By Dawn Lintner, AIP, Business Insurance Agent, Underwood Anderson and Associates, Inc.

health information, affected approximately 78,663 individuals. • Improper disposal of paper affected approximately 70,279 individuals. Other important findings in the 2012 HIMSS Analytic Report are: • Majority of breaches result from internal sources (individuals employed at the time of breach) • In 2012, 79% of survey respondents stated a breach was reported by an employee. • 56% of respondents indicated the source of the breach was unauthorized access to information by an individual employee employed at the time of the breach. • 16% of the breaches were due to actions taken by an outsourced or contracted employee. • 45% of the respondents indicated lack of staff attention to policy put data at risk. • 98% of respondents require 3rd parties to sign a Business Associate (BA) Agreement, but only half (56%) stated that they ensure these 3rd party vendors conduct a periodic risk analysis to identify security risks. • 22% of respondents reporting a breach state that data was compromised when a laptop, handheld device or computer was lost or stolen, double the amount (11%) reported in 2010. • Among the 250 respondents reporting a breach, approximately 31% reported their organization had 1 breach in the past 12 months, 28% reported 2 breaches in the past 12 months, 35% reported having 3 to 9 breaches in the past 12 months and 6% reported having more than 10 breaches in the past 12 months. • In conclusion of this survey, the HIMSS Analytics Report states that, while healthcare practices are conducting mandated formal risk analyses, they are not taking proactive steps to move further than the end goal of compliance. These practice must be proactive and have a response plan in place when there is a breach. Most respondents are open to the idea of using an outside service provider in the event of a future data breach. The survey further summarizes that there continues to be a lack of awareness of the financial implications associated with a data breach. This is surprising, given the fact that breaches in the healthcare industry come at a higher overall price than the cost in the financial and retail sectors. Possible costs include: Sanctions and/or fines for violation of privacy regulations, including but not limited to HIPPA, Red Flag Rule and the New HITECH Act Class Action Lawsuits / Defense Costs Breach Notifications IT Forensics Credit Monitoring Cyber Extortion Expense How prepared is your medical practice to handle data breach? Are you doing a periodic risk analysis that includes a data breach incident response plan? Are you holding your third party vendors to best practice security standards? If you answer NO to any of these questions, there is help. There are consulting firms that provide services, as well as, the new emerging insurance markets for network security and data coverage that may provide a more viable option to mitigate your exposure after a data breach. The time to act is now. pt.pdf 2012 HIMSS Analytics Report: Security of Patient Data commissioned by Kroll Advisory Solutions, April 2012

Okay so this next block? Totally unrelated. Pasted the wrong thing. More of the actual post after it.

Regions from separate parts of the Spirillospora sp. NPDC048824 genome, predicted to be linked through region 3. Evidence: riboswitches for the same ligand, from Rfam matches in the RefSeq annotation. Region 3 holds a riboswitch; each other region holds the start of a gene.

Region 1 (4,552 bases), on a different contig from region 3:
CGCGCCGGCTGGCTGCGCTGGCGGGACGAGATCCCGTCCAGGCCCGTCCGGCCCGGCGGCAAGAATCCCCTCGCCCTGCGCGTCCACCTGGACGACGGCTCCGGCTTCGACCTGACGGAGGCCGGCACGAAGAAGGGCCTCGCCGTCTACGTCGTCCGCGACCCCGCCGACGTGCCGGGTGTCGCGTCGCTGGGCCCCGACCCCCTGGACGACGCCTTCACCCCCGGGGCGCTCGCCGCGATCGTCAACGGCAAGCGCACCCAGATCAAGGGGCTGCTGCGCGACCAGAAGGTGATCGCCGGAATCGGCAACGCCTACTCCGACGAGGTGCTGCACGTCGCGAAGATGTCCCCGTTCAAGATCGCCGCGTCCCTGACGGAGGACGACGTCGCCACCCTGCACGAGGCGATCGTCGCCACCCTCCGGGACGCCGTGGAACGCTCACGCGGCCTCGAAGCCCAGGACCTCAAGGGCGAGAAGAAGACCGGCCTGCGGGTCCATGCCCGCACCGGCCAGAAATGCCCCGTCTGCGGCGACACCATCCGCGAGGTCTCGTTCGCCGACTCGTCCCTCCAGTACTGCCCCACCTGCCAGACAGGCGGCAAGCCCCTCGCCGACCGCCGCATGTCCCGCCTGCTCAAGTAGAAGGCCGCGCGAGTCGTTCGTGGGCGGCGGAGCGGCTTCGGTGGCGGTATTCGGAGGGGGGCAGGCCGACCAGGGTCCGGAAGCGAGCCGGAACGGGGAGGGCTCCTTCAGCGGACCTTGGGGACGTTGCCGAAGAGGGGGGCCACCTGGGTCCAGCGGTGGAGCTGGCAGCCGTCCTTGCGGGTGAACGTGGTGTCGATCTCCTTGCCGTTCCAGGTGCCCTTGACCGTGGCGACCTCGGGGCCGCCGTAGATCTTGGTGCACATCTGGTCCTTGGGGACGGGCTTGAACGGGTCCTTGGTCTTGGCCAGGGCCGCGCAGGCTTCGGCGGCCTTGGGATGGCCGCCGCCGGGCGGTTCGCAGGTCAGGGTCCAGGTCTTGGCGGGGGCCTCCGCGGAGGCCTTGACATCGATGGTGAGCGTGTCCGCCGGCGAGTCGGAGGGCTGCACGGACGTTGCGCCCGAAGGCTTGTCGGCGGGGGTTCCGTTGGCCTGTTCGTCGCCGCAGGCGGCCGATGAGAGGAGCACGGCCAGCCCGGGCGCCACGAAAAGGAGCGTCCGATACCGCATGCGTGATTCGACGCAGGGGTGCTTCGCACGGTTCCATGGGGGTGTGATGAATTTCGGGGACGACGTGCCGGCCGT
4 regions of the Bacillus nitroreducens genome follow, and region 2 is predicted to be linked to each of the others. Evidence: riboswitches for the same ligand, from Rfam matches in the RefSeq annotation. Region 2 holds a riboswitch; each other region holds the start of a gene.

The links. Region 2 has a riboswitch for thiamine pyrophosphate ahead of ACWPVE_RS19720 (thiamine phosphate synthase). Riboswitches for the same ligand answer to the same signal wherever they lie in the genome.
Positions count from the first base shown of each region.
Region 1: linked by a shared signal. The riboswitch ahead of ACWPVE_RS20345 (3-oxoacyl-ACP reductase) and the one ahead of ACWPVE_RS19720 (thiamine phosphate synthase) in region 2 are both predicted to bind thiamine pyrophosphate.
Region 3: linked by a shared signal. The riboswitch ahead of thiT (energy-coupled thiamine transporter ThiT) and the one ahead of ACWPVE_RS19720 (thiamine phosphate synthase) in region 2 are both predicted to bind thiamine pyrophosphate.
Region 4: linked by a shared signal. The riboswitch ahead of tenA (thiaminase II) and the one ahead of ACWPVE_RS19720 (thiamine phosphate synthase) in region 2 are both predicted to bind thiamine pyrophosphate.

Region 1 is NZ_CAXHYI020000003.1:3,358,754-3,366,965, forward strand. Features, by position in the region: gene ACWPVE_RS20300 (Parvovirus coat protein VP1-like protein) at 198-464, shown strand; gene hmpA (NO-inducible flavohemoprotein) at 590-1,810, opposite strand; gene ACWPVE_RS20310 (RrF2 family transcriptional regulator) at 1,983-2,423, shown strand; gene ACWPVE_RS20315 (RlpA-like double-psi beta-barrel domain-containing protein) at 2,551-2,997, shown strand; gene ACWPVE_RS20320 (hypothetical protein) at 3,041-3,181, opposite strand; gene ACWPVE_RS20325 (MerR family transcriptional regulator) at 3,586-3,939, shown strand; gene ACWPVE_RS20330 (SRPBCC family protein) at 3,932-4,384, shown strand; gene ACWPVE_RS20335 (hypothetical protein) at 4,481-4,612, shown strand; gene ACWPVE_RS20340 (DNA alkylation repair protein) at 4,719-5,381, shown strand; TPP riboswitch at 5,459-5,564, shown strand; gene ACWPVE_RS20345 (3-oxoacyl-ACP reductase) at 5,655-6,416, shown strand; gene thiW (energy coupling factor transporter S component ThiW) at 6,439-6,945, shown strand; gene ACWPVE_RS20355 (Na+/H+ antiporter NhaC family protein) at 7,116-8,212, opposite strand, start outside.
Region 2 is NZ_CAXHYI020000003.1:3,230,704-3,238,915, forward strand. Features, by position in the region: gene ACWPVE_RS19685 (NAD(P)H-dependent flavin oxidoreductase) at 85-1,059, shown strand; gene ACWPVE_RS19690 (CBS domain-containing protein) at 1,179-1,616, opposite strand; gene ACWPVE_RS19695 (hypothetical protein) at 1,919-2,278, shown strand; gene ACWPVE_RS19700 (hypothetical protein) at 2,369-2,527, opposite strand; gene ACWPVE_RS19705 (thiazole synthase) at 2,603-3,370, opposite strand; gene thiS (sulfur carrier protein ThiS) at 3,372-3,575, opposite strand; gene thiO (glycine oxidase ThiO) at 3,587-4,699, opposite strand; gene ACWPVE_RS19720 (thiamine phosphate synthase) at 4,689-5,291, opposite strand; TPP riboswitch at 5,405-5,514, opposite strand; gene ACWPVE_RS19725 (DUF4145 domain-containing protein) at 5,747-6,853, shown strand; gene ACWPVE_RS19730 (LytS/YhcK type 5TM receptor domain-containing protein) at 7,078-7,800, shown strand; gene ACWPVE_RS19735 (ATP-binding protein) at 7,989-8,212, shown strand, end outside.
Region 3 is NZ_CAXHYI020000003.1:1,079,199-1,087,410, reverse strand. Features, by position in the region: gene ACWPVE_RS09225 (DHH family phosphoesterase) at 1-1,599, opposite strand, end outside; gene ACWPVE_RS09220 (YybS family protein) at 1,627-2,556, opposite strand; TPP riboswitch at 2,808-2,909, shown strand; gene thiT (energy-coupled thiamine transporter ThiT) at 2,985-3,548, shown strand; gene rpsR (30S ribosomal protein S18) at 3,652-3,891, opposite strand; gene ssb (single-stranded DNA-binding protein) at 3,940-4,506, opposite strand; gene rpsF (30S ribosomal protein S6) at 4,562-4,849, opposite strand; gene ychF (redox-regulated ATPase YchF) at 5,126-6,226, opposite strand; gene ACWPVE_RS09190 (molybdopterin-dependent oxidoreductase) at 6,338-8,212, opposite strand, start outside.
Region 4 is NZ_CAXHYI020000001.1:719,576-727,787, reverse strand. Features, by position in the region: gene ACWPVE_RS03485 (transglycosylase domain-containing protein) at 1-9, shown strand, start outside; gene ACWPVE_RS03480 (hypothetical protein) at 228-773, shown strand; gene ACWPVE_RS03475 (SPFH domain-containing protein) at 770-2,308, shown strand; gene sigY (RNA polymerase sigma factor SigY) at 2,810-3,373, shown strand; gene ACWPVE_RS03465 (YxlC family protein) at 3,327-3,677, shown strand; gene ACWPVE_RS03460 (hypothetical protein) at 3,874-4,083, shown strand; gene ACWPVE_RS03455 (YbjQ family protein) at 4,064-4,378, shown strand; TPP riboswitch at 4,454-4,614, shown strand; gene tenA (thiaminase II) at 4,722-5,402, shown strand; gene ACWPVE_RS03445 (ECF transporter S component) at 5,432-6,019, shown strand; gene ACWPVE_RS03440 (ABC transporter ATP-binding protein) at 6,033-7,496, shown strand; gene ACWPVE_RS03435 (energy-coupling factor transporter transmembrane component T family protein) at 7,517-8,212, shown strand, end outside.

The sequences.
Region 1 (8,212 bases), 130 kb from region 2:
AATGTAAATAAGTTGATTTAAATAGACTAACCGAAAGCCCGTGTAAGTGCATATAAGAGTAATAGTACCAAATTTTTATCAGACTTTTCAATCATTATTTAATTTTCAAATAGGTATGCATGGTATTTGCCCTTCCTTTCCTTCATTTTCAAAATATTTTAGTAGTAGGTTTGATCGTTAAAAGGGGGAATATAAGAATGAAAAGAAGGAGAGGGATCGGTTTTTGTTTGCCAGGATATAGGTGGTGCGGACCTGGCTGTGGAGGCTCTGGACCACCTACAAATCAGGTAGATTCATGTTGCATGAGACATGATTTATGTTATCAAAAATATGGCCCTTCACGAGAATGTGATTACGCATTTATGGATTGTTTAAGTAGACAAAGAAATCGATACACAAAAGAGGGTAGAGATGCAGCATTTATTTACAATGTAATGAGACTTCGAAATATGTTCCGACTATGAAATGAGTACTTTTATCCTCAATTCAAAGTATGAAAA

In The Community

Sacred Heart News

Baptist Hospital News

Sacred Heart Initiates New Robotic Surgery Program Sacred Heart Hospital in Pensacola now has state-of-the-art robotic technology with the recent addition of the da Vinci Si Surgical System with dual consoles. Sacred Heart's surgical robot is currently being used to provide urology and OB/GYN services, including prostatectomy, hysterectomy and gynecologic oncology surgeries. Other procedures, including general surgery applications, will follow. Sacred Heart's da Vinci is the only robotic surgical system in this area with capabilities for fluorescent dye tracking to help identify the location of tumors. The robotic surgery program has a dedicated surgical team, including Drs. Steven DeCesare, John Grammer, Brett Parra, Davinder Sekhon, as well as Dr. Sidney Stuart, who recently completed the hospital's first da Vinci robotic surgery. These physicians were already credentialed for use of the surgical system and are providing valuable guidance to the robotic surgical team.